New adoption centre solidifies North Bay as hub for animal welfare in Northern Ontario

The Companions for Change Pet Adoption & Wellness Centre is officially opened and fully operational.

The brighter, warmer, more inviting centre at 2060 Main St. W., has doubled the North Bay and District Humane Society’s capacity for cats and added a dozen new dog runs.

“We’re still ironing out some kinks and have a long way to go before it is fool-proof and effortless.” said Janet Bredin, the shelter manager. “But this gives the animals a more calming, private environment with more space to play.” 

“It’s been really great for the public visiting and for the volunteers,” she added.

The extra space is critical, as the local humane society takes in roughly 1500 to 1800 animals per year and has become a hub for animal services in Northern Ontario. 

“We do a lot of travelling and transferring of animals between the U.S., Quebec, Montréal, Northern Ontario and Southern Ontario, working with a number of fosters and shelters in these areas.” said Bredin. This is largely due to the fact that many rescues and shelters in Northern Ontario have very limited resources. 

“We have a large truck and trailer and we will venture out to northern communities to take in their overpopulated animals,” explained Bredin. “Whether it makes a difference or not, we try.”

Bredin says much of the issue surrounding animal overpopulation and shelters being strained stems from difficulties caused by the COVID-19 pandemic, which backlogged veterinarian services and resulted in more people adopting and breeding pets than ever before.

“Medical attention was delayed and training services weren’t available so a lot of the pets are being rehomed due to behaviour and anxiety,” she explained.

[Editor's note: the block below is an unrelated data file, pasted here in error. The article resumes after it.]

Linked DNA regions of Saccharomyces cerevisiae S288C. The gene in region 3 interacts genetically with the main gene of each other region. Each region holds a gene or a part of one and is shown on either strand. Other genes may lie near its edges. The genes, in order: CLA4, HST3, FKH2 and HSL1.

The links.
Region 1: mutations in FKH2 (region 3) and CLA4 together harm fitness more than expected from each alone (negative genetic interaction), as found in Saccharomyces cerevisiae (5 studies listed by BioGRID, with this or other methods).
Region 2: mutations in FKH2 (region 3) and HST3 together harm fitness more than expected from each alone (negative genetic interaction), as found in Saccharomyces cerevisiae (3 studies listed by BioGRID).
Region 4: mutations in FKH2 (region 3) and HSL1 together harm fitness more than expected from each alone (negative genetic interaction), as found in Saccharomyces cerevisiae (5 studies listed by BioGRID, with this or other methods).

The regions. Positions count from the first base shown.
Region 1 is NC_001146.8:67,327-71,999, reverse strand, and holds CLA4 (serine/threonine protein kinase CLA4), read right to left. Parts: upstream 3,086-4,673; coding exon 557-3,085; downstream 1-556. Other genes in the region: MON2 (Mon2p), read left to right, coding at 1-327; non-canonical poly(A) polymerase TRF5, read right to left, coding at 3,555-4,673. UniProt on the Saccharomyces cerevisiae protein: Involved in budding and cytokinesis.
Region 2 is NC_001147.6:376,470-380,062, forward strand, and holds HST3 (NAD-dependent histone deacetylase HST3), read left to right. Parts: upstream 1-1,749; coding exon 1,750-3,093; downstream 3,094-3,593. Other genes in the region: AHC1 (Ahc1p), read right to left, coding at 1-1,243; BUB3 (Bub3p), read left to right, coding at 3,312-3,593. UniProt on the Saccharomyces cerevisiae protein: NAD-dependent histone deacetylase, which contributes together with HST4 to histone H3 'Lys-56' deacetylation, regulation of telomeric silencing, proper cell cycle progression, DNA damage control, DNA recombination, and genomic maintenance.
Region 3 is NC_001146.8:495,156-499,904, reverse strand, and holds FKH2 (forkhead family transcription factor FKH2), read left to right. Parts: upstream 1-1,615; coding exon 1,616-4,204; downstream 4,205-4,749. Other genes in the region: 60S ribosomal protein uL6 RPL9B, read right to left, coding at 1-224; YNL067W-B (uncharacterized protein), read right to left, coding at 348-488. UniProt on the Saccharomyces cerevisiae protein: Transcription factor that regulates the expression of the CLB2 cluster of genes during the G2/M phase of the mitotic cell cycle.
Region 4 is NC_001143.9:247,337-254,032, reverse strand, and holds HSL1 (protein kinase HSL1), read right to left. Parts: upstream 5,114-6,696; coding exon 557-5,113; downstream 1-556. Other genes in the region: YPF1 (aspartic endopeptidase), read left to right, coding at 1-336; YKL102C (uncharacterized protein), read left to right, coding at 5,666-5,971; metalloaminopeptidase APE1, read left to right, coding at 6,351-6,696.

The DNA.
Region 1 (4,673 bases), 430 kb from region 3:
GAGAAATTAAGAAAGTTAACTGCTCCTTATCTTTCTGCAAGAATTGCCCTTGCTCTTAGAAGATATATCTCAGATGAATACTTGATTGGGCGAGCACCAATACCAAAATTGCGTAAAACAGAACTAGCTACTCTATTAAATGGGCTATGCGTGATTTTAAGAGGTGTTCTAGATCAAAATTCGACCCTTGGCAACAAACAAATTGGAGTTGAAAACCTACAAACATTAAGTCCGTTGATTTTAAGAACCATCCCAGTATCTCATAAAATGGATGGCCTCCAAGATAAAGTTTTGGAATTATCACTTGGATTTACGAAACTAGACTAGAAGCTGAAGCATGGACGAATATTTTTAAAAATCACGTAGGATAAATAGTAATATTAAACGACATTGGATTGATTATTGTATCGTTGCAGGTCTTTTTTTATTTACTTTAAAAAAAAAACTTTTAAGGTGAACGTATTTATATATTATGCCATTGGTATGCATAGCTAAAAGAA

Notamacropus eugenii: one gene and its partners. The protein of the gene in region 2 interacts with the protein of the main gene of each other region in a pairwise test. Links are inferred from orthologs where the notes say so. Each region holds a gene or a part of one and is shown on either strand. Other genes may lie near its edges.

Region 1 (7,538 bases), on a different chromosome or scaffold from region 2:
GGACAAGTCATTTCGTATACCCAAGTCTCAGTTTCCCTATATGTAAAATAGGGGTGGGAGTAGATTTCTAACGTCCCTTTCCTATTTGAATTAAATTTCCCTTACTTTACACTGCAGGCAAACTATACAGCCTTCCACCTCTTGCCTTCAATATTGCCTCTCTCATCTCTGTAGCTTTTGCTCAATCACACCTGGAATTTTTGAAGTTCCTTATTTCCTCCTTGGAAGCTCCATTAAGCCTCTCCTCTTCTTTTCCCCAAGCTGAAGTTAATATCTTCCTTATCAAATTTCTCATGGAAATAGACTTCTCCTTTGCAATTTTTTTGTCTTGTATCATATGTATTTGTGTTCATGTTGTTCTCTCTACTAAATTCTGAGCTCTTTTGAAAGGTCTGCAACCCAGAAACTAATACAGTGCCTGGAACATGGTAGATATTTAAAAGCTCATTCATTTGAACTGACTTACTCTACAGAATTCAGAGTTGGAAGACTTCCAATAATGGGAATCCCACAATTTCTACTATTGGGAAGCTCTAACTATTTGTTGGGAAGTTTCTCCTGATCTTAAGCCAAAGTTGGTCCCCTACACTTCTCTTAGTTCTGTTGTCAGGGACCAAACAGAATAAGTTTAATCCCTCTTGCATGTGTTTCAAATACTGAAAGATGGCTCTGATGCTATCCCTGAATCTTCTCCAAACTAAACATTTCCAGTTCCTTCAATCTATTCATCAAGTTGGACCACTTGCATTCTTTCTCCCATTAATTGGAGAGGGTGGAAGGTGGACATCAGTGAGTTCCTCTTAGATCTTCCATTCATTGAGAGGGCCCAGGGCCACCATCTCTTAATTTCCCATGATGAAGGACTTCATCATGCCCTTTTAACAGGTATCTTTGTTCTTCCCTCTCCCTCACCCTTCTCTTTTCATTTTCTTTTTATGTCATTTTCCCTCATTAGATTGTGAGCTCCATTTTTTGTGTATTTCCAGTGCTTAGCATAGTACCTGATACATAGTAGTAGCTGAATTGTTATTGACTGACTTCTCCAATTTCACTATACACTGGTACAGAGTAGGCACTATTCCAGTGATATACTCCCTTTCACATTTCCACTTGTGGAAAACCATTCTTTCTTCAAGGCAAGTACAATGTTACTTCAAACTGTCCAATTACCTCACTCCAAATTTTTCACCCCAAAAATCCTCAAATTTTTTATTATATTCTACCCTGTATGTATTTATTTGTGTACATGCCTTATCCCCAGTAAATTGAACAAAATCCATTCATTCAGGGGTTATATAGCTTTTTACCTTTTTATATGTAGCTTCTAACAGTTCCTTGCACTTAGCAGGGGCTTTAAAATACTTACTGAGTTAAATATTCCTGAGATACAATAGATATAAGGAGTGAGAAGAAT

On top of these issues, many backyard breeders that peaked during the height of the pandemic now have puppies and breeding animals that they can’t get rid of quick enough, resulting in an uptick of abandoned pets at the shelter.

“A number of people have come forward and surrendered litters of puppies and pregnant dogs,” Bredin said.

That’s part of the reason Bredin strongly encourages those considering pet ownership to adopt and not shop.

“You don’t always know what you are getting when it’s a backyard breeder. If a puppy falls ill after adoption, there is zero guarantee that a backyard breeder will help you at all,” she said. “I know it’s a cliché, but adopt, don’t shop.”

You can also help reduce issues of animal overpopulation by getting your pet spayed or neutered. 

When you adopt from the North Bay Humane Society, the cost of a spay or neuter is included with the adoption fee to reduce the financial strain on those looking to add a furry friend to their family and ensure the long-term health of the pet. 

To learn more about the North Bay Humane Society’s services and how you can support its efforts to protect animals, click here.

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